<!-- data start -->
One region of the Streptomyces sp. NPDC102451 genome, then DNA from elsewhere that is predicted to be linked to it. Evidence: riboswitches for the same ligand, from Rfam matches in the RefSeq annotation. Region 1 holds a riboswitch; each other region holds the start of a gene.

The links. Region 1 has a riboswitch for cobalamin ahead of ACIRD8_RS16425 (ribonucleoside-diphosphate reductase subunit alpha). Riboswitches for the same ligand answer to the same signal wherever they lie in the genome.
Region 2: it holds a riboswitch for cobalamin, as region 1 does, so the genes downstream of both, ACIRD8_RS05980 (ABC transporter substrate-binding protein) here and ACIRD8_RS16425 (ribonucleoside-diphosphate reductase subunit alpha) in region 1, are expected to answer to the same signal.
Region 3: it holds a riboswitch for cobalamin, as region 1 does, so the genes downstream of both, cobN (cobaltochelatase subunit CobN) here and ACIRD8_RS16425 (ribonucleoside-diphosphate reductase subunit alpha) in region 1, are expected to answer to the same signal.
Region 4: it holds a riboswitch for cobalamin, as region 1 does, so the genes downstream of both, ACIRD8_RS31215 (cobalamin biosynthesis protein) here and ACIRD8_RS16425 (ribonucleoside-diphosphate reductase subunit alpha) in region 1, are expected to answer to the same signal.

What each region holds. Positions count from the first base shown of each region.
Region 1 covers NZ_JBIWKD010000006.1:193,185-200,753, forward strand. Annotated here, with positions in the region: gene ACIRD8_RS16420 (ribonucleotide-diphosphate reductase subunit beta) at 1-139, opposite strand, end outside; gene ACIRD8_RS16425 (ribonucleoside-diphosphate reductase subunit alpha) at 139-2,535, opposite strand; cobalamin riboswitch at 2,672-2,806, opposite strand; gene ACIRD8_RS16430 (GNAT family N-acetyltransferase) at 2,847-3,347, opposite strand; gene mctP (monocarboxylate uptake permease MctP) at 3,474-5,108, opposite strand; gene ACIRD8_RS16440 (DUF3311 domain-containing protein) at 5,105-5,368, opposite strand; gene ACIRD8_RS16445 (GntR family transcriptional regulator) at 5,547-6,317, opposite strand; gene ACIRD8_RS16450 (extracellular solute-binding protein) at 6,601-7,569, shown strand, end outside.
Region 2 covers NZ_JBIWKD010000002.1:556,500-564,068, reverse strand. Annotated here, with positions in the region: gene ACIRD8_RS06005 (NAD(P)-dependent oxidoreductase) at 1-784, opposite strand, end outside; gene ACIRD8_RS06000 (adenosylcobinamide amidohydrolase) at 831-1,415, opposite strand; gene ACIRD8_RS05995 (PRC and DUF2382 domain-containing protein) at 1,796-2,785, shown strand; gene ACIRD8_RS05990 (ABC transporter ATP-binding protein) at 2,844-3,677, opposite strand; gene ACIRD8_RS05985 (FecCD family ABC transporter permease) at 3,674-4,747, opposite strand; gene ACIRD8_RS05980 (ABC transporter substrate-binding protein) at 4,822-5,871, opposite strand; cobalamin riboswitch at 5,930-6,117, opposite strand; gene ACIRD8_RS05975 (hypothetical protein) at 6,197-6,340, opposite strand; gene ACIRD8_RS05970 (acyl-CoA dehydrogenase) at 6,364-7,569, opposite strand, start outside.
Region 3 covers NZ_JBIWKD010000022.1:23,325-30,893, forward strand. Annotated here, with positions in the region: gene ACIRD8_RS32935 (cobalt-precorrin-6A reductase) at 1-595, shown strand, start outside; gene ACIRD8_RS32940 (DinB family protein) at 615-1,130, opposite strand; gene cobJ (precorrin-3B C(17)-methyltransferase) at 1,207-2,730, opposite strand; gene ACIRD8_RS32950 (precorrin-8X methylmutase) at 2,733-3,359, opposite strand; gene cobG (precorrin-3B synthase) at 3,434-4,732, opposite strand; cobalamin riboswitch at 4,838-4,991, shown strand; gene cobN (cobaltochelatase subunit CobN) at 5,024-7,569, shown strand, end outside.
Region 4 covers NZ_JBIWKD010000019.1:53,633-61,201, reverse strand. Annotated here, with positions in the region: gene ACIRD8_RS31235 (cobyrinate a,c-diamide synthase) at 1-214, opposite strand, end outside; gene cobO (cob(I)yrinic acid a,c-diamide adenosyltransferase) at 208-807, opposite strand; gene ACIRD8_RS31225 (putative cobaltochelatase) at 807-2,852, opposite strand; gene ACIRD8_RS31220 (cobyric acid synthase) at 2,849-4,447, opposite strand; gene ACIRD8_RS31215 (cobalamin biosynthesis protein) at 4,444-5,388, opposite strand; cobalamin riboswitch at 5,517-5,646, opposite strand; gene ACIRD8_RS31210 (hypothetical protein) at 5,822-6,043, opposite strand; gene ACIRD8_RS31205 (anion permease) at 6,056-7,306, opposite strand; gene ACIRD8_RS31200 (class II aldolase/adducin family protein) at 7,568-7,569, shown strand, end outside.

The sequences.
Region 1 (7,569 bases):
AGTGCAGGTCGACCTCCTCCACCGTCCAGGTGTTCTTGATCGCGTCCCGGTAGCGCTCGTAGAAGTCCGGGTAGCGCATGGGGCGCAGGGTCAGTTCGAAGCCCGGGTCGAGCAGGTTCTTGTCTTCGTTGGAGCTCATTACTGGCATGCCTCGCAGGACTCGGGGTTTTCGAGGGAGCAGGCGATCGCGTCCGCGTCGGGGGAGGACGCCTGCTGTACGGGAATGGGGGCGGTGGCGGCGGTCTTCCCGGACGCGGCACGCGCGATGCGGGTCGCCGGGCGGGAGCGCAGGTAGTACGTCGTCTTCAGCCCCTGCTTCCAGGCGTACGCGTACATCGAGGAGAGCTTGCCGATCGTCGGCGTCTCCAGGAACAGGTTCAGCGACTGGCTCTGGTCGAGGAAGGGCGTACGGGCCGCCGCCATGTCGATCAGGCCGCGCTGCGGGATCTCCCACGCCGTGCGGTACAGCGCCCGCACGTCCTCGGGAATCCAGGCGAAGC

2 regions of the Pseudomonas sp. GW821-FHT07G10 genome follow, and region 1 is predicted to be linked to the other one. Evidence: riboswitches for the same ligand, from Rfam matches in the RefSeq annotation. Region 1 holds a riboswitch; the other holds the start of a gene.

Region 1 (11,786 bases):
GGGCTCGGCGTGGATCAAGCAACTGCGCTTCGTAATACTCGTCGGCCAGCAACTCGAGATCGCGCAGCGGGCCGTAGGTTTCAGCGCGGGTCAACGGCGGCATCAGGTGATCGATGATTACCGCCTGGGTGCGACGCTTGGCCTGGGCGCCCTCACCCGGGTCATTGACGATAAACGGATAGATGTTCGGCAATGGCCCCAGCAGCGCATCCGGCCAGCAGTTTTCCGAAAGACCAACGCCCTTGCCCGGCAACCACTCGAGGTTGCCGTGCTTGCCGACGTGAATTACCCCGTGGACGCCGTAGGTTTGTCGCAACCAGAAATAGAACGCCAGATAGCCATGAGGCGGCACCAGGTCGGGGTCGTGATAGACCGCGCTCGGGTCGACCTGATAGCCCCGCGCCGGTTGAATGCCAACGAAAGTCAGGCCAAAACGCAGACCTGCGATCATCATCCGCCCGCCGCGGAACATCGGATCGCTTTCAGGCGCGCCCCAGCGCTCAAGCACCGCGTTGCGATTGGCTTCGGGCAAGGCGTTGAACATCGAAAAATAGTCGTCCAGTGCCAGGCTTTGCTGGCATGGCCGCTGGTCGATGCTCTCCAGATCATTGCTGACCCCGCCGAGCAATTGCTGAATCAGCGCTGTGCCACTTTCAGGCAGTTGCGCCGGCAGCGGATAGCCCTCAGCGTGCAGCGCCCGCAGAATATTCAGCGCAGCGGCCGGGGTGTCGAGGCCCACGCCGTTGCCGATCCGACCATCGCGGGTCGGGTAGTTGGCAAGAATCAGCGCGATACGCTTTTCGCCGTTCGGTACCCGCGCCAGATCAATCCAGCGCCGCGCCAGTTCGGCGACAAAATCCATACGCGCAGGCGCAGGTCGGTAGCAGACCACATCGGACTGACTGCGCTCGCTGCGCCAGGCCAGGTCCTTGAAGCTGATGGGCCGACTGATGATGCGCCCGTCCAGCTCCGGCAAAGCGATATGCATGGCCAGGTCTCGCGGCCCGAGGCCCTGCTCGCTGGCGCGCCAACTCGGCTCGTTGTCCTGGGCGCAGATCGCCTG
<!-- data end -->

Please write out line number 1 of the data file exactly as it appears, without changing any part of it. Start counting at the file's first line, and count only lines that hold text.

One region of the Streptomyces sp. NPDC102451 genome, then DNA from elsewhere that is predicted to be linked to it. Evidence: riboswitches for the same ligand, from Rfam matches in the RefSeq annotation. Region 1 holds a riboswitch; each other region holds the start of a gene.